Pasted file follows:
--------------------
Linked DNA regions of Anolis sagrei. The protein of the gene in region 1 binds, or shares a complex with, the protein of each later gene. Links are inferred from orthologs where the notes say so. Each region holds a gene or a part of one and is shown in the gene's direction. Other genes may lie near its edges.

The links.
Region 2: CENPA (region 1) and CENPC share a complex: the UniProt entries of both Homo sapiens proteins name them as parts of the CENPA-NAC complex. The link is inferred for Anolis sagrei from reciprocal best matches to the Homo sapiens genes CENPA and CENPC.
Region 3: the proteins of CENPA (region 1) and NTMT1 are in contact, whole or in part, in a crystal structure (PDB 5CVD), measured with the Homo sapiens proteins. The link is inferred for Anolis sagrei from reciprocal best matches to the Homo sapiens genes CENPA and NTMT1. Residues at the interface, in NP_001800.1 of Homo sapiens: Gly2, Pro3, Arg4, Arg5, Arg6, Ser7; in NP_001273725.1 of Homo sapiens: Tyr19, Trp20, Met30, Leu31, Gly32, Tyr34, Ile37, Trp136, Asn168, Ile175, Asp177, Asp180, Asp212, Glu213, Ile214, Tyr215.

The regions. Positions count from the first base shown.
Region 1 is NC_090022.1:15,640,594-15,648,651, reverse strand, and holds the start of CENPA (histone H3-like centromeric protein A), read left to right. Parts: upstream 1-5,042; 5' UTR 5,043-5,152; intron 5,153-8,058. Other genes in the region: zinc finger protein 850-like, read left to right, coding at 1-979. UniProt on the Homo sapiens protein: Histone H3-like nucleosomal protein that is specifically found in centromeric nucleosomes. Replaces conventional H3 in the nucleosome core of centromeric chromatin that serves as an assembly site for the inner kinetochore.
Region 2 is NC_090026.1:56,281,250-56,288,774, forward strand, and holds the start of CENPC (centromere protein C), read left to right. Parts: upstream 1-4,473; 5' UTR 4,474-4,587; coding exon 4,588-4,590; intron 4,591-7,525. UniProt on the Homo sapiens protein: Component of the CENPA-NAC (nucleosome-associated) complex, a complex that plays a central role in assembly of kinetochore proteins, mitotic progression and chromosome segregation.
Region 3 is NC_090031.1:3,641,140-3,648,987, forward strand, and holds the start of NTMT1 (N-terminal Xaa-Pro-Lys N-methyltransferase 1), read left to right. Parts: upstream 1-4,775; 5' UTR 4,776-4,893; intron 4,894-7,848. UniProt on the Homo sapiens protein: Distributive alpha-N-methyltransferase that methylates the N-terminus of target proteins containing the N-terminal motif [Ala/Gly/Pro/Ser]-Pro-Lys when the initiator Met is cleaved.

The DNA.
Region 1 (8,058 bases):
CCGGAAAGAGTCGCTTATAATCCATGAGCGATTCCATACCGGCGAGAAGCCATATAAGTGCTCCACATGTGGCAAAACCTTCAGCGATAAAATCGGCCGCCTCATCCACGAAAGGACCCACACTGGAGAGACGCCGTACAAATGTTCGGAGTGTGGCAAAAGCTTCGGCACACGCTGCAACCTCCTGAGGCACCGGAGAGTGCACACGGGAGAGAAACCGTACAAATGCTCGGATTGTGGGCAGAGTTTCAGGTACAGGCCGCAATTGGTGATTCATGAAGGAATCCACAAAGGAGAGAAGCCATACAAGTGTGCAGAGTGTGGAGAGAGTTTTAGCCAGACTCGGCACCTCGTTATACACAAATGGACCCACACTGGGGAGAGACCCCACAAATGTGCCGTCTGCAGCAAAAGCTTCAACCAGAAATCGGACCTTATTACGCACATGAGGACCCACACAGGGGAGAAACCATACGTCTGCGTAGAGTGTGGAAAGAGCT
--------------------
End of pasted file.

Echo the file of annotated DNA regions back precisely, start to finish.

Linked DNA regions of Anolis sagrei. The protein of the gene in region 1 binds, or shares a complex with, the protein of each later gene. Links are inferred from orthologs where the notes say so. Each region holds a gene or a part of one and is shown in the gene's direction. Other genes may lie near its edges.

The links.
Region 2: CENPA (region 1) and CENPC share a complex: the UniProt entries of both Homo sapiens proteins name them as parts of the CENPA-NAC complex. The link is inferred for Anolis sagrei from reciprocal best matches to the Homo sapiens genes CENPA and CENPC.
Region 3: the proteins of CENPA (region 1) and NTMT1 are in contact, whole or in part, in a crystal structure (PDB 5CVD), measured with the Homo sapiens proteins. The link is inferred for Anolis sagrei from reciprocal best matches to the Homo sapiens genes CENPA and NTMT1. Residues at the interface, in NP_001800.1 of Homo sapiens: Gly2, Pro3, Arg4, Arg5, Arg6, Ser7; in NP_001273725.1 of Homo sapiens: Tyr19, Trp20, Met30, Leu31, Gly32, Tyr34, Ile37, Trp136, Asn168, Ile175, Asp177, Asp180, Asp212, Glu213, Ile214, Tyr215.

The regions. Positions count from the first base shown.
Region 1 is NC_090022.1:15,640,594-15,648,651, reverse strand, and holds the start of CENPA (histone H3-like centromeric protein A), read left to right. Parts: upstream 1-5,042; 5' UTR 5,043-5,152; intron 5,153-8,058. Other genes in the region: zinc finger protein 850-like, read left to right, coding at 1-979. UniProt on the Homo sapiens protein: Histone H3-like nucleosomal protein that is specifically found in centromeric nucleosomes. Replaces conventional H3 in the nucleosome core of centromeric chromatin that serves as an assembly site for the inner kinetochore.
Region 2 is NC_090026.1:56,281,250-56,288,774, forward strand, and holds the start of CENPC (centromere protein C), read left to right. Parts: upstream 1-4,473; 5' UTR 4,474-4,587; coding exon 4,588-4,590; intron 4,591-7,525. UniProt on the Homo sapiens protein: Component of the CENPA-NAC (nucleosome-associated) complex, a complex that plays a central role in assembly of kinetochore proteins, mitotic progression and chromosome segregation.
Region 3 is NC_090031.1:3,641,140-3,648,987, forward strand, and holds the start of NTMT1 (N-terminal Xaa-Pro-Lys N-methyltransferase 1), read left to right. Parts: upstream 1-4,775; 5' UTR 4,776-4,893; intron 4,894-7,848. UniProt on the Homo sapiens protein: Distributive alpha-N-methyltransferase that methylates the N-terminus of target proteins containing the N-terminal motif [Ala/Gly/Pro/Ser]-Pro-Lys when the initiator Met is cleaved.

The DNA.
Region 1 (8,058 bases):
CCGGAAAGAGTCGCTTATAATCCATGAGCGATTCCATACCGGCGAGAAGCCATATAAGTGCTCCACATGTGGCAAAACCTTCAGCGATAAAATCGGCCGCCTCATCCACGAAAGGACCCACACTGGAGAGACGCCGTACAAATGTTCGGAGTGTGGCAAAAGCTTCGGCACACGCTGCAACCTCCTGAGGCACCGGAGAGTGCACACGGGAGAGAAACCGTACAAATGCTCGGATTGTGGGCAGAGTTTCAGGTACAGGCCGCAATTGGTGATTCATGAAGGAATCCACAAAGGAGAGAAGCCATACAAGTGTGCAGAGTGTGGAGAGAGTTTTAGCCAGACTCGGCACCTCGTTATACACAAATGGACCCACACTGGGGAGAGACCCCACAAATGTGCCGTCTGCAGCAAAAGCTTCAACCAGAAATCGGACCTTATTACGCACATGAGGACCCACACAGGGGAGAAACCATACGTCTGCGTAGAGTGTGGAAAGAGCT